Story by John Clary Davies
Video by Lisa Phillips

Kent Kreitler was done with skiing. He didn’t re-sign with any of his sponsors in the years following Reverence: The Kent Kreitler Story, in 2004. He bought 150 acres in Panama and traded his Gore-Tex for a Buddhist robe. And by 2008, citing Doug Coombs’ death in 2006 and a lack of fulfillment, he walked away from a prolific, 15-year professional career.

Now, Kreitler is back at Squaw Valley, Calif., where he came of age with Shane McConkey and others during a golden age of freeskiing in Tahoe, when possibilities seemed endless. This past winter, Kreitler says he had one of the best seasons of his life—because he skied on his own terms. “It was just a blast to show up in the KT line on a bluebird powder day at Squaw,” says Kreitler. “I don’t know the last time I had done that, because I was always on a snowmobile at 5 a.m. to shoot somewhere. I had such a blast last winter when I could just show up and be a nobody.”

Apart from a ski pass from Squaw, Kreiter says he is “basically sponsor-less” nowadays, and for work, he is guiding a limited number of heli trips out of Tahoe and Alaska this winter. He’s also developing curriculum around spirituality and skiing, and hopes to offer heli trips that combine dharma study on down days. Here, in a recent interview with Powder.com, the yogi reflects on his ski career and life beyond it.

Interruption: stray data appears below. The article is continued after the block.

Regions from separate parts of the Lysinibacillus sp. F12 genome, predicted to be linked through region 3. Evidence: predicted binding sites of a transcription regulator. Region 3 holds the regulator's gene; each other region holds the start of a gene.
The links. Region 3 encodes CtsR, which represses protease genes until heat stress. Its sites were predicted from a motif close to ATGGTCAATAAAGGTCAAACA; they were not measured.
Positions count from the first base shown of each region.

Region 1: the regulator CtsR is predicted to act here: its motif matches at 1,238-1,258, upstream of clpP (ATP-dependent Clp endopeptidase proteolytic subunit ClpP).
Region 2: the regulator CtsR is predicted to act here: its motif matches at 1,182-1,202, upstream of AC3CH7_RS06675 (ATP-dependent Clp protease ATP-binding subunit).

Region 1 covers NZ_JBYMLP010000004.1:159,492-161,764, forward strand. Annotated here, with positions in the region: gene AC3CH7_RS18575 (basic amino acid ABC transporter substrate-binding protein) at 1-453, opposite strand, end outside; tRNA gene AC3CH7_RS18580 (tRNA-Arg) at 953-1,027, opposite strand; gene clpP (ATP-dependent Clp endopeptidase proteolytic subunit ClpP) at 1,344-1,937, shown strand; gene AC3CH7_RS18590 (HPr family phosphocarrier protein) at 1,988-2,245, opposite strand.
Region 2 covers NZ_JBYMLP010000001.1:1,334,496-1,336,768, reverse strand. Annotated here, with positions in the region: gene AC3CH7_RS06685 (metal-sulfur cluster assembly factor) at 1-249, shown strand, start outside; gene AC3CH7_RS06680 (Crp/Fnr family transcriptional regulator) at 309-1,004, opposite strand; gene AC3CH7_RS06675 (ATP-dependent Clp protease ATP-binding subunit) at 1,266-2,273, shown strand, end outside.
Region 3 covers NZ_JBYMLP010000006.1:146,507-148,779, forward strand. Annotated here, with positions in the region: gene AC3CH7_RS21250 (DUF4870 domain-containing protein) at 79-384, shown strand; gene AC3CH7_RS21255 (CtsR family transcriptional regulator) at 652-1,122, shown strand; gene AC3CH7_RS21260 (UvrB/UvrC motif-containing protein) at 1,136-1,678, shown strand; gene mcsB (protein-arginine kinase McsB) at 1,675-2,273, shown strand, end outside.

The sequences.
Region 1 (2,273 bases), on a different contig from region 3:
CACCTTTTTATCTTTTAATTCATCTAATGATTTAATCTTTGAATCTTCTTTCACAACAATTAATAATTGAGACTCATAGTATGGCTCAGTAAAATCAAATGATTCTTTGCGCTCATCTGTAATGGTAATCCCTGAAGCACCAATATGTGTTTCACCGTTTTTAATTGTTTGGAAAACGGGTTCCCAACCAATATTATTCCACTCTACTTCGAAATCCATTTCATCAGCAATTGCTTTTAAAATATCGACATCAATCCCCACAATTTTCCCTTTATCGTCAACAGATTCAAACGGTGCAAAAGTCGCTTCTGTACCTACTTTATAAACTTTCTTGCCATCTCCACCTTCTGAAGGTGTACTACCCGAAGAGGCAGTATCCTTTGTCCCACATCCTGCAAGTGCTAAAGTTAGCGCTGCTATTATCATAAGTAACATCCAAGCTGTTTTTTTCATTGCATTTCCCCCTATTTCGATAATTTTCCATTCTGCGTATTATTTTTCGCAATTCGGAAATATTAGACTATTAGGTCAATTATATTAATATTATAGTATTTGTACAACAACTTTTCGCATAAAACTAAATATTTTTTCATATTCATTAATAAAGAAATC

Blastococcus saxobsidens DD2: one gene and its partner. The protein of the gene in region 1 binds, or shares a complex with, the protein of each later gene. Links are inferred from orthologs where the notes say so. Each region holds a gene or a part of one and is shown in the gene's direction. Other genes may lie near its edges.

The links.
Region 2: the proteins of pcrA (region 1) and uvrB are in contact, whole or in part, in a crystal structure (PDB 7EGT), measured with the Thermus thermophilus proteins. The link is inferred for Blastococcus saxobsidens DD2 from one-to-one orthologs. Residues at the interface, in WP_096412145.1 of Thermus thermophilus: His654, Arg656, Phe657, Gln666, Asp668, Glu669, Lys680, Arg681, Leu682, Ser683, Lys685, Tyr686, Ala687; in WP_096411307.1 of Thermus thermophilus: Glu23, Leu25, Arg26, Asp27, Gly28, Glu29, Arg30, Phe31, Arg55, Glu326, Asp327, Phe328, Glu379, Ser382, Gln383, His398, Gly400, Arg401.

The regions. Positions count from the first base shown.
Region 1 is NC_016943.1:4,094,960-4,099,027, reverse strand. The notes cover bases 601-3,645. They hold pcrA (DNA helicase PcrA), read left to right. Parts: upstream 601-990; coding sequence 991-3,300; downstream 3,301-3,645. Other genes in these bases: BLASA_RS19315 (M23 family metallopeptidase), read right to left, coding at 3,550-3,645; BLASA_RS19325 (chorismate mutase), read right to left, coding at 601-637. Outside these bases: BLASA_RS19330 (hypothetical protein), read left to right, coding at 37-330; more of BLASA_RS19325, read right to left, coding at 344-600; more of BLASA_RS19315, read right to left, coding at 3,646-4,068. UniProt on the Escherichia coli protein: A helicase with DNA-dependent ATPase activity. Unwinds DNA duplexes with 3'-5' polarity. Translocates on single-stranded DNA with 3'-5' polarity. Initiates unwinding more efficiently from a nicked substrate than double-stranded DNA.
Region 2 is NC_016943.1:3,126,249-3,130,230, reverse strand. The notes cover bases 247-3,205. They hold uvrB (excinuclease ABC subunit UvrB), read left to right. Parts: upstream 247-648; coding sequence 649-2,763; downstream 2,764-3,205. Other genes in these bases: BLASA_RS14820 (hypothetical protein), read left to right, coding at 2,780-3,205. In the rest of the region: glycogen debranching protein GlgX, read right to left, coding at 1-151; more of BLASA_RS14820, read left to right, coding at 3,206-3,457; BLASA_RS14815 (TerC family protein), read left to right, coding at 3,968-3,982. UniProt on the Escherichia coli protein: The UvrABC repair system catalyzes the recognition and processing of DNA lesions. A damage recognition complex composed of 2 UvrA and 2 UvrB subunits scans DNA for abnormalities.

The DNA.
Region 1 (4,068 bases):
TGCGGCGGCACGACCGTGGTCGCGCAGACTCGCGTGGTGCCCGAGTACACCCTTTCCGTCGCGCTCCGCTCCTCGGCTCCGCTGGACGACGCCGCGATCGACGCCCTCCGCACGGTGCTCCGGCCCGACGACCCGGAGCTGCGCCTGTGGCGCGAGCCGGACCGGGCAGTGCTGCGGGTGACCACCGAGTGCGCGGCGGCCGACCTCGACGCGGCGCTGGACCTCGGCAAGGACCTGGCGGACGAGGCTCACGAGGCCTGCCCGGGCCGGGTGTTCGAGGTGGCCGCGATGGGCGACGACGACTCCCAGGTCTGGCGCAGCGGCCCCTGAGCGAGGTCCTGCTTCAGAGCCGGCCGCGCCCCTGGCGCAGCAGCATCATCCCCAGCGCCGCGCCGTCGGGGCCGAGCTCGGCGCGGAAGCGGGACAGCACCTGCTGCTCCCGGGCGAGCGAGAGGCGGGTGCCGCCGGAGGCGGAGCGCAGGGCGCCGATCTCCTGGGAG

Photo: Kent Kreitler collection

Photo: Kent Kreitler collection

Shane McConkey and I were living in a house that was surrounded by frat houses and really close to campus, and none of us were really on that track, and we all loved skiing, so we’d pack up the car and go skiing. Living with Shane was crazy. At that point he was probably goofier than he ever was.

I won the ‘93 U.S. Extreme Championships and I met all the other characters—[Doug] Coombs, [Dean] Cummings, Swanny [Dave Swanwick], Jim Zell, Jeff Zell and Dean Conway—and that was kind of the beginning of the subculture of the culture for me.

It was interesting going into something and having no idea what we were getting into. There was no footage available from the year before, it was just kind of wide open. It was a totally new and unexpected experience and I just went and skied as hard as I could. After that, I saw a track. OK, I just won this thing. This is going to go somewhere. This sport is going to go somewhere.